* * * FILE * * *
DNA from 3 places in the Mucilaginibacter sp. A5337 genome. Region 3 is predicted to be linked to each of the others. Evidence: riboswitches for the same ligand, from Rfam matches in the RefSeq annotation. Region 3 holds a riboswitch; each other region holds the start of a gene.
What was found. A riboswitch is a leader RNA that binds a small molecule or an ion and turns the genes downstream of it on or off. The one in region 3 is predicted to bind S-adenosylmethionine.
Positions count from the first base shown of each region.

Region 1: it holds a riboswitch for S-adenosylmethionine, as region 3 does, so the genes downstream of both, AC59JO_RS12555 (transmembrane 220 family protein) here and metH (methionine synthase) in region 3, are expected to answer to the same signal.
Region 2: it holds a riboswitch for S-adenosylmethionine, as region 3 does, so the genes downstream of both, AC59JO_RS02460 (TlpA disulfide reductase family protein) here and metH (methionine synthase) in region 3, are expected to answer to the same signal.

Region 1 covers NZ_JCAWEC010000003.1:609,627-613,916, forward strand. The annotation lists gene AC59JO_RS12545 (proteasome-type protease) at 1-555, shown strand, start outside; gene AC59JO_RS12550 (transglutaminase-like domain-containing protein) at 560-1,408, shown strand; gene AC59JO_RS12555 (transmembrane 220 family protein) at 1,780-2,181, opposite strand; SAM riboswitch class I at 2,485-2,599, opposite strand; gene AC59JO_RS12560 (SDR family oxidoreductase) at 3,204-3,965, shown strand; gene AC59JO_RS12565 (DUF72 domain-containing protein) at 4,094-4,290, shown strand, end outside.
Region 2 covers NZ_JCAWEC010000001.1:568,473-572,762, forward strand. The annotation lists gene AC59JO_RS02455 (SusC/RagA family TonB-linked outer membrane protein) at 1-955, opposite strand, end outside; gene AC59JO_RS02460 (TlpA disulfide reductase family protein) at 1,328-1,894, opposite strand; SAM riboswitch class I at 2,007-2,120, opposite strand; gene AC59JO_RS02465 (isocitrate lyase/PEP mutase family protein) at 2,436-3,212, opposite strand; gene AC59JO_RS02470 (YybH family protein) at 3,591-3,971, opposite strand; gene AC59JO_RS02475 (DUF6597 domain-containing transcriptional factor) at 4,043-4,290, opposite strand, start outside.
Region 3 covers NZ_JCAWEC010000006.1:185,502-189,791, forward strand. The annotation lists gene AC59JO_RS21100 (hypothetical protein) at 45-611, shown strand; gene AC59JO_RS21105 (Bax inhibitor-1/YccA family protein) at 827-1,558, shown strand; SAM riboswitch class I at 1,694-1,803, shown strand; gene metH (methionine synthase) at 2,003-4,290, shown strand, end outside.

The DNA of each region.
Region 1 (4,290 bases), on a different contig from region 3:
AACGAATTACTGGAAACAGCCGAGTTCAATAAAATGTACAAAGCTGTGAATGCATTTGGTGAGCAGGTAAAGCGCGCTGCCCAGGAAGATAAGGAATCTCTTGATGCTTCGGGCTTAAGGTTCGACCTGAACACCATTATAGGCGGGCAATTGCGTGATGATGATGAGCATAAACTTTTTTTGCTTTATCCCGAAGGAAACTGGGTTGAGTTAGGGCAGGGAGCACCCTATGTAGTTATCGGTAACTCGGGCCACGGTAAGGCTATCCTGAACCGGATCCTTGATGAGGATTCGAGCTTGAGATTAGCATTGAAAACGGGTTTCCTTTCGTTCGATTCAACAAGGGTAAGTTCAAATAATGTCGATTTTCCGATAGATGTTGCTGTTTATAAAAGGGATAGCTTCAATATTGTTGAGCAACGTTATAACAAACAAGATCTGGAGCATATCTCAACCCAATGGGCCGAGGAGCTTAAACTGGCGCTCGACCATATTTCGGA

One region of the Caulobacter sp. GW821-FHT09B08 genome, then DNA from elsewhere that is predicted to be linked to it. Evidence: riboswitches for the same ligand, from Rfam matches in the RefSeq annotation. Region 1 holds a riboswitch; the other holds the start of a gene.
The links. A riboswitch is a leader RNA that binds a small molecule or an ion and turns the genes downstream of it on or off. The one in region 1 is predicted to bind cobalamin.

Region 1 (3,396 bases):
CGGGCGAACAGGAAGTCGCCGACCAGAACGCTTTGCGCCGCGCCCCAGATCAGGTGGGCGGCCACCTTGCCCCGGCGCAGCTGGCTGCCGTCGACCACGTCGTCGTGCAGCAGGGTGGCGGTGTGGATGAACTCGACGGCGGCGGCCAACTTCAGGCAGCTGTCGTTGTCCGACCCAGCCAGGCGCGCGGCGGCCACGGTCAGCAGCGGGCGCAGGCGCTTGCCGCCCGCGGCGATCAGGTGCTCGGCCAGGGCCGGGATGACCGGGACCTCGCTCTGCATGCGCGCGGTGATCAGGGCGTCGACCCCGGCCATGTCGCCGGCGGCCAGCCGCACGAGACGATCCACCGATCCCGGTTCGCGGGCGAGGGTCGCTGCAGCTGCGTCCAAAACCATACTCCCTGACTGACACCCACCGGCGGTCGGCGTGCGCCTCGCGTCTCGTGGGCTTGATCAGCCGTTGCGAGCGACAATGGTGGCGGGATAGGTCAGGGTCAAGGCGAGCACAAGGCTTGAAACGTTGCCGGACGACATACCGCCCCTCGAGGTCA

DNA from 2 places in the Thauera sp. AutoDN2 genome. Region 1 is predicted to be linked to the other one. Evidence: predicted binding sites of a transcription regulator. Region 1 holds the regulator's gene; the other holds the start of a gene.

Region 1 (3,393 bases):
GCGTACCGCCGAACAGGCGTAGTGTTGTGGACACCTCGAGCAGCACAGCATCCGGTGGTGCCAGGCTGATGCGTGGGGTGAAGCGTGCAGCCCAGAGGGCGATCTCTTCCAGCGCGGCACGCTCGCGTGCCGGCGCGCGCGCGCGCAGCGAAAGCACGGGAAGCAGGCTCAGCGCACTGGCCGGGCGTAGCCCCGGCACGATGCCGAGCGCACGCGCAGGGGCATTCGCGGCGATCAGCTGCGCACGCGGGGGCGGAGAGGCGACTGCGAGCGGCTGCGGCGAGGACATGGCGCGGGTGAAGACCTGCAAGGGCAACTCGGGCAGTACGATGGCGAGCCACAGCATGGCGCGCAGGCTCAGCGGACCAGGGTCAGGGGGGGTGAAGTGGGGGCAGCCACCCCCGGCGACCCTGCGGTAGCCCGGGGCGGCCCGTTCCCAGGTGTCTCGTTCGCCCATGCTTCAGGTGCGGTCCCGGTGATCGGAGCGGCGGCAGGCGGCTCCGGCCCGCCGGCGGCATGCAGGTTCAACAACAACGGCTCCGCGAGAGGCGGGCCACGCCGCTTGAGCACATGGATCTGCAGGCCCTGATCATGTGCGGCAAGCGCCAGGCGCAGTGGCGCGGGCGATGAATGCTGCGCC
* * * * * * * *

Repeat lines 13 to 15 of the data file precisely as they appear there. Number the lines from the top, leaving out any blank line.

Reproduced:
The links. A riboswitch is a leader RNA that binds a small molecule or an ion and turns the genes downstream of it on or off. The one in region 1 is predicted to bind cobalamin.

Region 1 (3,396 bases):
CGGGCGAACAGGAAGTCGCCGACCAGAACGCTTTGCGCCGCGCCCCAGATCAGGTGGGCGGCCACCTTGCCCCGGCGCAGCTGGCTGCCGTCGACCACGTCGTCGTGCAGCAGGGTGGCGGTGTGGATGAACTCGACGGCGGCGGCCAACTTCAGGCAGCTGTCGTTGTCCGACCCAGCCAGGCGCGCGGCGGCCACGGTCAGCAGCGGGCGCAGGCGCTTGCCGCCCGCGGCGATCAGGTGCTCGGCCAGGGCCGGGATGACCGGGACCTCGCTCTGCATGCGCGCGGTGATCAGGGCGTCGACCCCGGCCATGTCGCCGGCGGCCAGCCGCACGAGACGATCCACCGATCCCGGTTCGCGGGCGAGGGTCGCTGCAGCTGCGTCCAAAACCATACTCCCTGACTGACACCCACCGGCGGTCGGCGTGCGCCTCGCGTCTCGTGGGCTTGATCAGCCGTTGCGAGCGACAATGGTGGCGGGATAGGTCAGGGTCAAGGCGAGCACAAGGCTTGAAACGTTGCCGGACGACATACCGCCCCTCGAGGTCA